In an earlier article, we talked about the basic parts of a watch. Let’s take our treatment a little deeper and discuss the differences between watch movements.
The movement, housed within the watch’s case, is what powers the watch. Most modern day movements fall into 3 categories: quartz, mechanical and automatic. I think a knowledge of these differences will prove a useful gauge in selecting your next timepiece.
This one is rather simple. Quartz movements, popularized in 1969 by Japanese company Seiko, hold a piece of synthetic quartz, known as an “oscillator,” that responds to vibrations from electricity provided by a battery. A tell-tale sign that a watch has a battery is a ticking seconds hand, rather than one with a fluid, sweeping motion.
Quartz watches, which are more cost-effective to produce than other types, make up over 90% of the watches produced and sold today. The batteries in quartz watches can last from one-and-a-half to three years, depending on what other features are in the watch, like a date window or a chronograph. Why? Because these features uses more power in the battery quicker than a watch without these features. They are efficient at keeping time, with minimal time loss, usually a couple seconds every month. In fact, quartz movements can be far more accurate than automatic or mechanical movements because the oscillator is steadier than one in a mechanical/automatic watch.
The advantage of a quartz watch is that the movement needs no winding, and it’s far easier to maintain and service the watch. Maintaining a watch primarily consists of replacing the battery. This can be done almost anywhere for a minimal charge, but please keep this in mind: if your watch is classified as ‘water-resistant’ you have to bring it to a jewelry store or place that works on water-resistant watches. It’s easy to tell, as it will be stamped on the caseback. These watches contain gaskets inside the case that help maintain water-resistancy and have to undergo a pressure test that places like SEARS can’t handle.
Change your batter shortly after it stops. Keeping a depleted battery in the watch for extended periods of time can become a big problem when the battery corrodes and leaks onto the movement. Luckily, in most cases the movement itself can be replaced.
Automatic / Mechanical Movements
This one is a little more complex than a quartz movement, and it should be. These movements are powered by a complex collection of many moving parts, gears and a mainspring, that power the watch. These movements are broken down into two subsets: Automatics and Mechanicals.
Automatic Watch Movements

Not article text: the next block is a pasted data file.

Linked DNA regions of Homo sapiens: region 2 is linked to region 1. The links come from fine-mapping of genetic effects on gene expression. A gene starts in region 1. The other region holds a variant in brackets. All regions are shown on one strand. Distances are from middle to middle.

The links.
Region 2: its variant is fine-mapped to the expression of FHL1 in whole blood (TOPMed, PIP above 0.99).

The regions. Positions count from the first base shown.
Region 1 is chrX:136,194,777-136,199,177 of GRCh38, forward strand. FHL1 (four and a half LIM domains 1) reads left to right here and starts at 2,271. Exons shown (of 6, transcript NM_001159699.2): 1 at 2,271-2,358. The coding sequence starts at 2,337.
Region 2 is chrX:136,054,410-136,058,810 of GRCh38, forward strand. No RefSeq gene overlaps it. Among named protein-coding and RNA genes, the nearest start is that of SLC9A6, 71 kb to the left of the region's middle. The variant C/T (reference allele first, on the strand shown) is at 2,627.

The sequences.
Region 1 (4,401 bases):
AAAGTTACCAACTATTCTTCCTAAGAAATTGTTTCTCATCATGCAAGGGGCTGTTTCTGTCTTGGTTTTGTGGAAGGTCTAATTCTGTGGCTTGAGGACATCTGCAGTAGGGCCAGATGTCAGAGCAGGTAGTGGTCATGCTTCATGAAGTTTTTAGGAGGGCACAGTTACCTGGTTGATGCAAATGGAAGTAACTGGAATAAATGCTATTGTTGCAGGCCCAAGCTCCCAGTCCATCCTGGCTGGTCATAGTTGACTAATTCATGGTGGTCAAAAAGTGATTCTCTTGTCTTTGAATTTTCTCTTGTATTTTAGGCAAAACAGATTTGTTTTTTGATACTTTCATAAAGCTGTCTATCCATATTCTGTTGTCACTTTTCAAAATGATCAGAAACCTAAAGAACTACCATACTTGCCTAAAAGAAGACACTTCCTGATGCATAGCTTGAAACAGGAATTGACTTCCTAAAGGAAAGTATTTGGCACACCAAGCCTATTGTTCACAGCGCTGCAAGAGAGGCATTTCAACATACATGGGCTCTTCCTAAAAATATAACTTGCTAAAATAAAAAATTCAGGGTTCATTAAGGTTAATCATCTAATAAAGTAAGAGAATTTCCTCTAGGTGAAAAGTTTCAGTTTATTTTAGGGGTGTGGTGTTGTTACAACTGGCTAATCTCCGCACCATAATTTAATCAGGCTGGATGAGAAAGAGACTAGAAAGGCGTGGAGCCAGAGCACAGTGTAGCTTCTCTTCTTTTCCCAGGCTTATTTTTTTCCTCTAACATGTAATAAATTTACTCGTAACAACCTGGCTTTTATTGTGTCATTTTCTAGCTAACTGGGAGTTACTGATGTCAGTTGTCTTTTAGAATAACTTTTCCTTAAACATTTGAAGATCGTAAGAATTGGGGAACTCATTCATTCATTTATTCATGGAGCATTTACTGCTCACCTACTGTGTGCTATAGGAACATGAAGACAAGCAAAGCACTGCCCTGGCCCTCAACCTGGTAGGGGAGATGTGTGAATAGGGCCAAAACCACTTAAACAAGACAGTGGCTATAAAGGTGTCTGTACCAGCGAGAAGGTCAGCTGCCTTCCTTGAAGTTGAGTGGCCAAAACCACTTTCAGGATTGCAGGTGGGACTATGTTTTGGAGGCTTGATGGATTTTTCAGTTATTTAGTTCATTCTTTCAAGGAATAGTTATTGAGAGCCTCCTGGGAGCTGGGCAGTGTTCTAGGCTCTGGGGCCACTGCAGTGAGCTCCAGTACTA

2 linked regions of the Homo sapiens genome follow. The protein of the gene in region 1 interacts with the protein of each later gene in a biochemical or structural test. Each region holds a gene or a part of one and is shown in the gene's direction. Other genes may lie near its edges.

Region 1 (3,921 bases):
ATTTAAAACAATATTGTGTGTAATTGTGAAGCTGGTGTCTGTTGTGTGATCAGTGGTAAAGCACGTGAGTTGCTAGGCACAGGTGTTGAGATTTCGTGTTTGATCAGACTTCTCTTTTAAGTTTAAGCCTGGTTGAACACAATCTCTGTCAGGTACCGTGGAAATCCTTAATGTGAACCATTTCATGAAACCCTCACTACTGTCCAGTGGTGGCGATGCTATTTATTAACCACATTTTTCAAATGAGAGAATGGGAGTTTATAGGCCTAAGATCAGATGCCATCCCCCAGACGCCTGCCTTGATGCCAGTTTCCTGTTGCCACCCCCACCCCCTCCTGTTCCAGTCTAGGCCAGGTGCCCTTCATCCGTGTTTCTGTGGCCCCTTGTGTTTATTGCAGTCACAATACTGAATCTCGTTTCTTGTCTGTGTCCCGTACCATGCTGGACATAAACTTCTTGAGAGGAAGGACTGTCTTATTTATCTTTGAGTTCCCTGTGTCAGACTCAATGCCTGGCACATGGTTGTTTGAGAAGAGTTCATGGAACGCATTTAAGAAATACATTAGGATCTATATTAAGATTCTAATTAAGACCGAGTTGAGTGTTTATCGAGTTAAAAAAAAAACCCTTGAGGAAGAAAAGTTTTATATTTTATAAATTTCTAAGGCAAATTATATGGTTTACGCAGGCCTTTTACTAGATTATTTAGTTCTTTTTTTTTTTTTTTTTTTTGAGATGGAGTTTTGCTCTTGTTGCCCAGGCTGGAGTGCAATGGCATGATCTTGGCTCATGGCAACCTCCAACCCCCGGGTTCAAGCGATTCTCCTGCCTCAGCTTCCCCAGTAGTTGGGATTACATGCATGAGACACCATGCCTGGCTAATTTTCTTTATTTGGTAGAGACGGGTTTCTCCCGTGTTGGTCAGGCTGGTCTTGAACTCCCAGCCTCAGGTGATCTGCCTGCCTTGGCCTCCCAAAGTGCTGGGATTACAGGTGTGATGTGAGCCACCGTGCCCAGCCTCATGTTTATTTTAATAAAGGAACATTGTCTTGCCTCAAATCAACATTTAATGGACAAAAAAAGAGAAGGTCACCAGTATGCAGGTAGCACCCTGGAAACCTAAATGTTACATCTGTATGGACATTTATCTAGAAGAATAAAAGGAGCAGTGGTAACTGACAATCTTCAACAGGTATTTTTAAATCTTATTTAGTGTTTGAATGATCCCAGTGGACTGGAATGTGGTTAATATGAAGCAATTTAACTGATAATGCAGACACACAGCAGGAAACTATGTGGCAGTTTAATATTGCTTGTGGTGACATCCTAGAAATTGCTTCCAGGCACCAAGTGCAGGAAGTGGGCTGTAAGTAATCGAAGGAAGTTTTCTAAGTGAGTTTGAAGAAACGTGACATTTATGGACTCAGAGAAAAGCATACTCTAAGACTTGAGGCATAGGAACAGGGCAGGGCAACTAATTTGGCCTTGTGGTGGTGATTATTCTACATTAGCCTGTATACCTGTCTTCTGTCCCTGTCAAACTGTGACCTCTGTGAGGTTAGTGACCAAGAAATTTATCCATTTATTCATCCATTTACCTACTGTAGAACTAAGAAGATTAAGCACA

Simply put, automatics are powered by the natural movement of your wrist. Your hand movement provides the energy to an oscillating rotor that runs the watch! The rotor spins when the watch is in motion, and sends the needed energy to the main spring to maintain time. The gear train in turn transfers that energy to the escapement, which regulates that energy to the balance wheel. That wheel provides the energy to the hands to show the time. This kind of movement requires constant movement to run properly. If you wear your automatic watch daily, this won’t be an issue; however, if you have multiple watches (which I’m sure you do, you dapper fellow), I advise investing in a watch winder to maintain the full power reserve.
Mechanical Watch Movements
Mechanical watches are powered by manually winding the mainspring via the crown. The mainspring then transmits energy to the gear train, through an escapement, which regulates that energy to the balance wheel. The wheel draws power to the dial train, which makes the hands move. The primary difference between a mechanical movement in comparison to an automatic? You have to wind the crown everyday when the stored energy is depleted.
When a watch is fully wound, the mainspring should last about 2 days. You can also add to your power reserve manually by turning the crown as well. There are, for a price, watches that can hold longer reserves of up to 10 days. Unlike quartz movements, there is a possibility of some time loss, as the gear trains can be inconsistent in providing proper energy. And both automatics and mechanical movements require a much more intricate servicing, called an overhaul, every 4-6 years. More on that in the next article.
What’s “Best” / Most Desirable
Mechanical movements are the most revered of all the movements and are highly regarded by luxury watch collectors for their history, tradition and intricacy. Properly maintained, these watches can last generations.
Overwhelmed? You shouldn’t be. You’re now armed with the basics of differentiating between watches. Take your new-found knowledge, head into that store, and strike up a conversation! Watch guys love to talk.